“As residential fire sprinkler adoption is debated in many states, there is a noteworthy amount of misrepresentation about the economic impact of home fire sprinklers. Among the claims by critics of home fire sprinklers is that requiring sprinklers may impact home affordability, housing starts, consumer choice, and owner rights. More facts are needed on the issue of economic impact of home fire sprinklers. In 2011, California issued a statewide requirement for fire sprinkler installation in new 1- and 2-family homes. “
Exploring the Impact of Sprinklers for Life Safety and Fire Spread (2005-2015)
The purpose of this study is to examine fire-related casualties, fire outcomes, and casualty behavior for fires that occurred in residential properties, and to compare fires that occurred in buildings completely protected by sprinkler systems, with those fires that occurred in buildings without any sprinkler protection. This paper demonstrates that sprinklers significantly reduce fire-related casualties, minimize fire spread, reduce burden on fire departments when intervening, and also demonstrate benefits for the behaviors of building residents’ in the event of a fire.
“-Sprinklers were present in only 10% of reported structure fires in 2010-2014.
-Most structure fires and fire deaths occurred in homes, but sprinklers were found in only 7% of all home fires. Sprinklers were most likely to be found in institutional occupancies such as nursing homes, hospitals, and prisons or jails.
-The civilian death rate per 1,000 reported home fires was 81% lower in homes with sprinklers than in homes with no AES.
-In three of every five incidents in which sprinklers failed to operate, the system had been shut off. “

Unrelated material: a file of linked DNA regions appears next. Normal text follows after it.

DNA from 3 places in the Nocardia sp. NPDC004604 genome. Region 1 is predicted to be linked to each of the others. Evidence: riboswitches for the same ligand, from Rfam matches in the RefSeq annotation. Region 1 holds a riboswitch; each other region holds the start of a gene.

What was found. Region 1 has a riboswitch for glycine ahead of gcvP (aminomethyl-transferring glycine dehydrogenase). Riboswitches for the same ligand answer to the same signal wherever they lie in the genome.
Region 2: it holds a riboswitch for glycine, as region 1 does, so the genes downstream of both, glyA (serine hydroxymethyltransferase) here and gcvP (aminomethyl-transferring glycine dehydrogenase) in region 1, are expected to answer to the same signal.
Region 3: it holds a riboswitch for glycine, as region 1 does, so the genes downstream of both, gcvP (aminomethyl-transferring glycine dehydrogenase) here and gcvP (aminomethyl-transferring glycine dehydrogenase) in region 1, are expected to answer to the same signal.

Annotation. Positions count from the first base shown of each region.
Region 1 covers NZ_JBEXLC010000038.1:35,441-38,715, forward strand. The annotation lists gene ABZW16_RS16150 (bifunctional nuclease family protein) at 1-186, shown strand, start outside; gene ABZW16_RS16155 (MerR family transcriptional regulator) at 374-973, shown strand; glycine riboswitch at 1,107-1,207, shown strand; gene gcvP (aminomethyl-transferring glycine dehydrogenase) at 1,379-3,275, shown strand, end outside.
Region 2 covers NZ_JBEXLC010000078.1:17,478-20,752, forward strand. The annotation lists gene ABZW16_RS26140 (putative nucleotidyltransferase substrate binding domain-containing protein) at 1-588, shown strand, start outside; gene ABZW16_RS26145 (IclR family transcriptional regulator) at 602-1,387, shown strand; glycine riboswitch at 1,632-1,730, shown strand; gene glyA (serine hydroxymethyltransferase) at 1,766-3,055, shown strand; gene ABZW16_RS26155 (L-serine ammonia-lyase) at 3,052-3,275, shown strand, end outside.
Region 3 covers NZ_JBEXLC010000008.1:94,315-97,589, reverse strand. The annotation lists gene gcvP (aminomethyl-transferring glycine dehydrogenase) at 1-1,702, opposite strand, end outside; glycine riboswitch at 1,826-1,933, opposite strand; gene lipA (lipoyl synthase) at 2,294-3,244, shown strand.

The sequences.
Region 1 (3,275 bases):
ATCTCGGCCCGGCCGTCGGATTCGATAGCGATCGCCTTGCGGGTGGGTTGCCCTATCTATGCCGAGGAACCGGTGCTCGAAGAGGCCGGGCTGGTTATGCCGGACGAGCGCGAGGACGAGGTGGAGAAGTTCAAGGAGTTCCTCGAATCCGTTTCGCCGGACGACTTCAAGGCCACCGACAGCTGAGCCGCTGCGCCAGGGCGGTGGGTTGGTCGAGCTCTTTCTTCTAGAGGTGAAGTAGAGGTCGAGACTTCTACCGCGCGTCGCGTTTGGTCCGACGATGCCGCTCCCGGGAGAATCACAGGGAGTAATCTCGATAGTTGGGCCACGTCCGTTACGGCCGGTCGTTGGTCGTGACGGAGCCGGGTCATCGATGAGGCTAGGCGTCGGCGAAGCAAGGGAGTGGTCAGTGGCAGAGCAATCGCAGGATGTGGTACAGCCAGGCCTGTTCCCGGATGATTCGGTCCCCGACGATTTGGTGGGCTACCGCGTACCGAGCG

“As residential fire sprinkler adoption is debated in many states, there is a lot of misinformation about the experience and perception of home fire sprinklers. The purpose of this study was to gather information related to residential fire sprinkler adoption in two states, California and Maryland. It includes an analysis of the overall experience and perceived value of home fire sprinklers by homeowners, local government officials, and water purveyors.”
The treatment of burn injuries requires high-cost services for healthcare and society. Automatic fire sprinklers are a preventive measure that can decrease fire injuries, deaths, property damage, and environmental toxins. This study’s aim was to conduct a cost analysis of patients with burn or inhalation injuries caused by residential fires and to compare this with the cost of implementing residential automatic fire sprinklers.
“This report updates the report, Home Fire Sprinkler Cost Assessment (Fire Protection Research Foundation 2008). The primary purpose of this study is to review current home fire sprinkler system costs against the 2008 benchmark study to gain a better understanding of how increasingly widespread adoption of sprinkler ordinances impacts system cost. Using a larger sample size, the current study attempts to gain a better understanding of the impact of sprinkler ordinances on home fire sprinkler system cost and other factors that affect system cost. The current study examines 51 homes in 17 communities; the 2008 study examined 30 homes in 10 communities. In the 2013 update, the average cost per sprinklered square foot was US$1.35. In the 2008 report, the average cost per sprinklered square foot was US$1.61.”
Exploring the Impact of Sprinklers for Life Safety and Fire Spread